Keep cool this summer
Get the most out of your AC, stay comfy on your commute, more...
NEW YORK (CNNMoney.com) -- It's the first day of summer - are you set to stay comfortable as we enter the dog days? If not, today's Five Tips can help.
1: Prepare yourself
Five of the past 6 summers have been some of the hottest on record, and there isn't much relief expected this year, according to Gerald Mohler of Accuweather.com.
Temps are going to be rising about 3 to 4 degrees above average if you live in the Central Plains or North Texas. The Midwest will be about 1 to 2 degrees hotter this season.
The Northeast, the South and the Pacific Northwest will see relatively normal temperatures.
2: Get the most out of your AC
If you're putting in an air conditioner, put it in a window or wall area near the center of the room and on the shadiest side of the house. Also make sure it fits snugly into the opening. Seal gaps with foam weather stripping.
And if you're pulling out your air conditioner for the first time this season, replace your filters. They cost just a few dollars at your local home improvement store - a dirty filter is one of the major reasons why air conditioners don't function at their highest efficiency. You should also clean the area around the condensing coil.
Outside, make sure to remove any debris, and trim foliage back at least 2 feet.
3: Cool your commute
Sweltering on the highway isn't our idea of fun. Cut down on the heat by investing in sunshades, recommends Phillip Reed of Edmunds.com. Sunshades are transparent shades that you can attach to your car window by a suction cup. This will block about 75% of the sun.
You can also invest in tinted windows. This can block about 40% of the sunshine, but be careful. States have different rules when it comes to how much tinting you can do.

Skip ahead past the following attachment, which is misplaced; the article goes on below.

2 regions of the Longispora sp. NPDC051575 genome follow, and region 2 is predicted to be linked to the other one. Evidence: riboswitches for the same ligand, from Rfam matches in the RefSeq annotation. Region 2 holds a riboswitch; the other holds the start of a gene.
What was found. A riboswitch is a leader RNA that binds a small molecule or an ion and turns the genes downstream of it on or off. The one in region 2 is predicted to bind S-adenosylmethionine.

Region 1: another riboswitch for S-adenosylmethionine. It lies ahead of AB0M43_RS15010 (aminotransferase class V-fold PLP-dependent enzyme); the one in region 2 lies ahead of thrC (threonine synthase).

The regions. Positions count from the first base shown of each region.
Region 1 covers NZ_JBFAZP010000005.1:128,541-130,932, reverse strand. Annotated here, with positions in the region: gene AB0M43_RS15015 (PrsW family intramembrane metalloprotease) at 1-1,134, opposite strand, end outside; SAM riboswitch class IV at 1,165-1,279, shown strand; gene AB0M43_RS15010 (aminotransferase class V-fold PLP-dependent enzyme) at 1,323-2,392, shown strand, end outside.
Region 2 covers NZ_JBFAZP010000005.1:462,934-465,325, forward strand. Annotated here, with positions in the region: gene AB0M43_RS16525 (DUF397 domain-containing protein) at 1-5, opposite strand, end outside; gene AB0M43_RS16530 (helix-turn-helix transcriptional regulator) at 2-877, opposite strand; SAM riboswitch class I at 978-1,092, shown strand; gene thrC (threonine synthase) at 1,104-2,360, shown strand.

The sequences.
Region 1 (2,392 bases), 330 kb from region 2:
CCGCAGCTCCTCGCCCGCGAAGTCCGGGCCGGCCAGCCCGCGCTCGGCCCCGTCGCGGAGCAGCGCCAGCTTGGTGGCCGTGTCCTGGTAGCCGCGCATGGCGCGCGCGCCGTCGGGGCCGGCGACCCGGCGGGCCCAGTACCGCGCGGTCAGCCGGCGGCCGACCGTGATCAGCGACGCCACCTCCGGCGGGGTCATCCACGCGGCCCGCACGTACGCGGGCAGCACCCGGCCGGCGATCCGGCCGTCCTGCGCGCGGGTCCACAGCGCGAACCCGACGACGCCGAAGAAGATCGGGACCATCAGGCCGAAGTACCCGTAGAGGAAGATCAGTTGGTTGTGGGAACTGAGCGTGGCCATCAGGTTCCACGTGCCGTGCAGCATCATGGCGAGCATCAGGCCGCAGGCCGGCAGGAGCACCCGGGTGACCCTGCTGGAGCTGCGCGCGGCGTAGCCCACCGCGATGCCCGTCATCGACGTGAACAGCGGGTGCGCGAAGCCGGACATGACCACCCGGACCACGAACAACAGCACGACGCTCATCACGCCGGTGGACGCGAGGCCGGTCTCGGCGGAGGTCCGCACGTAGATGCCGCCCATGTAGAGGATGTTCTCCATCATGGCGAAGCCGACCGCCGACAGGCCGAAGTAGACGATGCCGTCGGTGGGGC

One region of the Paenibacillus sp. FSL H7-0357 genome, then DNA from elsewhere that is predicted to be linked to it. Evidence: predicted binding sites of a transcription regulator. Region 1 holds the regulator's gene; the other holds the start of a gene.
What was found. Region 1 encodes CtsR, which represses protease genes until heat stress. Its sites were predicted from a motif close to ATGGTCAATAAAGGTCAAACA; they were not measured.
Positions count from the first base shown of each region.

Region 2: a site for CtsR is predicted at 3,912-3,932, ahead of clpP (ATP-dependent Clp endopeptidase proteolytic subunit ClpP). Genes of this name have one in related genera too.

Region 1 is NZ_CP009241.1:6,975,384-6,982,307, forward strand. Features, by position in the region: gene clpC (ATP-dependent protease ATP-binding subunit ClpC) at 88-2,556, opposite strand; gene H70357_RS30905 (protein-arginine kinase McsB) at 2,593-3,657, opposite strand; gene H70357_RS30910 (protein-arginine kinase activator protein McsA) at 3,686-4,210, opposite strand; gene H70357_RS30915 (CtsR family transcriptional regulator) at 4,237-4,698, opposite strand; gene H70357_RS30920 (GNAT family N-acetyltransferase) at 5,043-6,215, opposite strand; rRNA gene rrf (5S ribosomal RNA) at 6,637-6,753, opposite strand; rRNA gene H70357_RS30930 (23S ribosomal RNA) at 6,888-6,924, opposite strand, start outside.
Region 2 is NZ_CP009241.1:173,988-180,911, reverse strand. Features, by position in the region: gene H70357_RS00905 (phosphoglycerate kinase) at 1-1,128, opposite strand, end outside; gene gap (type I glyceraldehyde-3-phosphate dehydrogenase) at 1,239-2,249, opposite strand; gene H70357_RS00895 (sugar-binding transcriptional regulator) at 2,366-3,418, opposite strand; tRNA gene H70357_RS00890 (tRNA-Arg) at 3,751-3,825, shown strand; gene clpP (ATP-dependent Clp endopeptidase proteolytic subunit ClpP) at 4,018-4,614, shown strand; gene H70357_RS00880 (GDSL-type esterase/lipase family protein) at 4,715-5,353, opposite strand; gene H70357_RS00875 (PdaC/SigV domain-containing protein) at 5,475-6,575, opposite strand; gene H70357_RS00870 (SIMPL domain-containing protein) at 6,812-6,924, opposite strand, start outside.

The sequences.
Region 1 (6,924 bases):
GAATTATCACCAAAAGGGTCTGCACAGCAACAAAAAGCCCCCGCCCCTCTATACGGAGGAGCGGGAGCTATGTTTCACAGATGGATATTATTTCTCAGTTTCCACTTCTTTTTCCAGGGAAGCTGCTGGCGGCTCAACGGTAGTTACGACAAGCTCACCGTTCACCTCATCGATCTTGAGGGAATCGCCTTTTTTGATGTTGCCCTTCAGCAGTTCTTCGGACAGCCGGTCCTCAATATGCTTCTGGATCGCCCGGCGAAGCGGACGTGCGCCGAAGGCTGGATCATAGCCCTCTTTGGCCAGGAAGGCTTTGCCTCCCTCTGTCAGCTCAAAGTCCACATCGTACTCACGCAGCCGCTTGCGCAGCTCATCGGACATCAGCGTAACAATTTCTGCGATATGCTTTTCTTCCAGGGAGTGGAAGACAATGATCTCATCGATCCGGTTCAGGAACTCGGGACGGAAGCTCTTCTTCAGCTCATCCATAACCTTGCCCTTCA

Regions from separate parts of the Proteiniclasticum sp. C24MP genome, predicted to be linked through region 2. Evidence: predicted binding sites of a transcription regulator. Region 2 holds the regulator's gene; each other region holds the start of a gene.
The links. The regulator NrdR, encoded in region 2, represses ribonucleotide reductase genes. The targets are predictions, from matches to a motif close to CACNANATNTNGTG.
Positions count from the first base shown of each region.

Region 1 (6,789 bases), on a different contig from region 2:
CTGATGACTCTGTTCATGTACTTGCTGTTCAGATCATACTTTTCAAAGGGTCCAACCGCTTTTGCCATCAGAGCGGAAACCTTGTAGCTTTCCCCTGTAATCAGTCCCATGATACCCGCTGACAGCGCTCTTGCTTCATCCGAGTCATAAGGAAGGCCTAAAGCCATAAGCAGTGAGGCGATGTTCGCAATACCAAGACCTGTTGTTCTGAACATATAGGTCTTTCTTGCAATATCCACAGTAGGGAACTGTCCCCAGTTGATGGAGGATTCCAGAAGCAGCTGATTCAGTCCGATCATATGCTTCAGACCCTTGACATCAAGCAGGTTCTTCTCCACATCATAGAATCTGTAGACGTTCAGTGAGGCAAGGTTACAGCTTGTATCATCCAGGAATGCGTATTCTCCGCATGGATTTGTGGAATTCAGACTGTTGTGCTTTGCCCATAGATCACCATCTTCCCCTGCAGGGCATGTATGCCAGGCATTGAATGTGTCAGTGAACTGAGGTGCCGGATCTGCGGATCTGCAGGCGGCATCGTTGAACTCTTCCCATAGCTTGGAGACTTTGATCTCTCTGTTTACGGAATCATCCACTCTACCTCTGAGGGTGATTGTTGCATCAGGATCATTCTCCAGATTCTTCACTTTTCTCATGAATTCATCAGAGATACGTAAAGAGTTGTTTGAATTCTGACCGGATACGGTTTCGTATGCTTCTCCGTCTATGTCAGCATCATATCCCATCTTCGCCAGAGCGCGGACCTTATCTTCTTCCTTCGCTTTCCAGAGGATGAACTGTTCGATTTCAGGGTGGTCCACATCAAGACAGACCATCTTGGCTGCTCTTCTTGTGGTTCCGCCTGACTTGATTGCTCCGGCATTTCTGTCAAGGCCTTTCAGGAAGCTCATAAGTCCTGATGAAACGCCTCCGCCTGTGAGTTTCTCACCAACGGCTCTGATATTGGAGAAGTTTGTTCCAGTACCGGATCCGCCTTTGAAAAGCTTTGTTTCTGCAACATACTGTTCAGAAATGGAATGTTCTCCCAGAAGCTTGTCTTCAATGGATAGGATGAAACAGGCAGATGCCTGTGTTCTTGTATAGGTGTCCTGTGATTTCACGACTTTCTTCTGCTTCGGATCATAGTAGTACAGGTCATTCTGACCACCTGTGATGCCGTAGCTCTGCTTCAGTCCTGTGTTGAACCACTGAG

If you have a car that's older than 6 or 7 years and you find the air conditioner doesn't blow cold air anymore, get your AC recharged at a garage instead of replacing the entire system. It may cost about $200. "It's a very inexpensive fix, and it's much easier than replacing the whole system," says Reed.
When it comes to parking, try to park in the direction where the sun will be shining on your rear window or passenger side for most of the time it will be parked
4: Plan your activities
The hottest time of year is mid-July, according to Mohler. And the hottest time of day is from 3 p.m. to 4 p.m. So if you plan on exercising or doing any strenuous activity, do it during the coolest part of the day, which is usually in the morning between 4:00 a.m. and 7:00 a.m., according to the Red Cross. You may want to consider carrying around a small, portable, battery-powered fan and a spray bottle that mists - and drink tons of water.
If it's really sweltering outside, proceed directly to your nearest mall, museum or library and take advantage of the air conditioning.
5: Get the right office temp
One place you may want to be a little bit warmer - your job. A study found that office workers in a warm environment are more productive than they are in colder spaces. When the office temperature was turned up, from 68 degrees to 77 degrees Fahrenheit, typing errors fell by 44% and overall typing output increased by 150%. Employee productivity was up about $2 per worker.
Considering you may spend up to 90% of your time in an office environment, you should talk to your manager if you're too hot ..or cold. But some words of caution here. When you approach your manager, make sure you don't seem as if you're complaining, says Richard Bayer of the 5 O'Clock Club. "The temperature is a small thing to go to bat for," says Bayer. Just keep it casual, don't put it in writing and don't go above your supervisor's head. If the temperature is still a problem for you, bring a sweater.